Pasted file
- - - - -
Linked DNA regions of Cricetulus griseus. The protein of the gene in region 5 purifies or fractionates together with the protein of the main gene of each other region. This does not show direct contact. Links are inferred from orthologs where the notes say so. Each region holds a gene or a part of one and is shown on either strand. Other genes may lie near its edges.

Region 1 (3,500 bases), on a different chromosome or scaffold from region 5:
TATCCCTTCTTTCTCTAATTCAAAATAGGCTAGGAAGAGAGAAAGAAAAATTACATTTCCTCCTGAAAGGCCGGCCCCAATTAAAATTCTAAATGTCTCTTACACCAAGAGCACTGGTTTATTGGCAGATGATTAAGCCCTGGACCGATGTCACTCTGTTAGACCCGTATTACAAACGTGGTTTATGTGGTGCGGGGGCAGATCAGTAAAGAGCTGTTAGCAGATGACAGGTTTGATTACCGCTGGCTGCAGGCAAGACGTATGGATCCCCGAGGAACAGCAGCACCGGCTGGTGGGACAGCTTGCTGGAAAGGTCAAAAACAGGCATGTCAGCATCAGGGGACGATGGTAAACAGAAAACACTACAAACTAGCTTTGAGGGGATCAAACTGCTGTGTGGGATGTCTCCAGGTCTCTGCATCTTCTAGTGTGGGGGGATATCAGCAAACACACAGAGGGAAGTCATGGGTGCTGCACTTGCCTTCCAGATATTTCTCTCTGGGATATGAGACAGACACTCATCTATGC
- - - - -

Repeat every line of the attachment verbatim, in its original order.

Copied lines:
Linked DNA regions of Cricetulus griseus. The protein of the gene in region 5 purifies or fractionates together with the protein of the main gene of each other region. This does not show direct contact. Links are inferred from orthologs where the notes say so. Each region holds a gene or a part of one and is shown on either strand. Other genes may lie near its edges.

Region 1 (3,500 bases), on a different chromosome or scaffold from region 5:
TATCCCTTCTTTCTCTAATTCAAAATAGGCTAGGAAGAGAGAAAGAAAAATTACATTTCCTCCTGAAAGGCCGGCCCCAATTAAAATTCTAAATGTCTCTTACACCAAGAGCACTGGTTTATTGGCAGATGATTAAGCCCTGGACCGATGTCACTCTGTTAGACCCGTATTACAAACGTGGTTTATGTGGTGCGGGGGCAGATCAGTAAAGAGCTGTTAGCAGATGACAGGTTTGATTACCGCTGGCTGCAGGCAAGACGTATGGATCCCCGAGGAACAGCAGCACCGGCTGGTGGGACAGCTTGCTGGAAAGGTCAAAAACAGGCATGTCAGCATCAGGGGACGATGGTAAACAGAAAACACTACAAACTAGCTTTGAGGGGATCAAACTGCTGTGTGGGATGTCTCCAGGTCTCTGCATCTTCTAGTGTGGGGGGATATCAGCAAACACACAGAGGGAAGTCATGGGTGCTGCACTTGCCTTCCAGATATTTCTCTCTGGGATATGAGACAGACACTCATCTATGC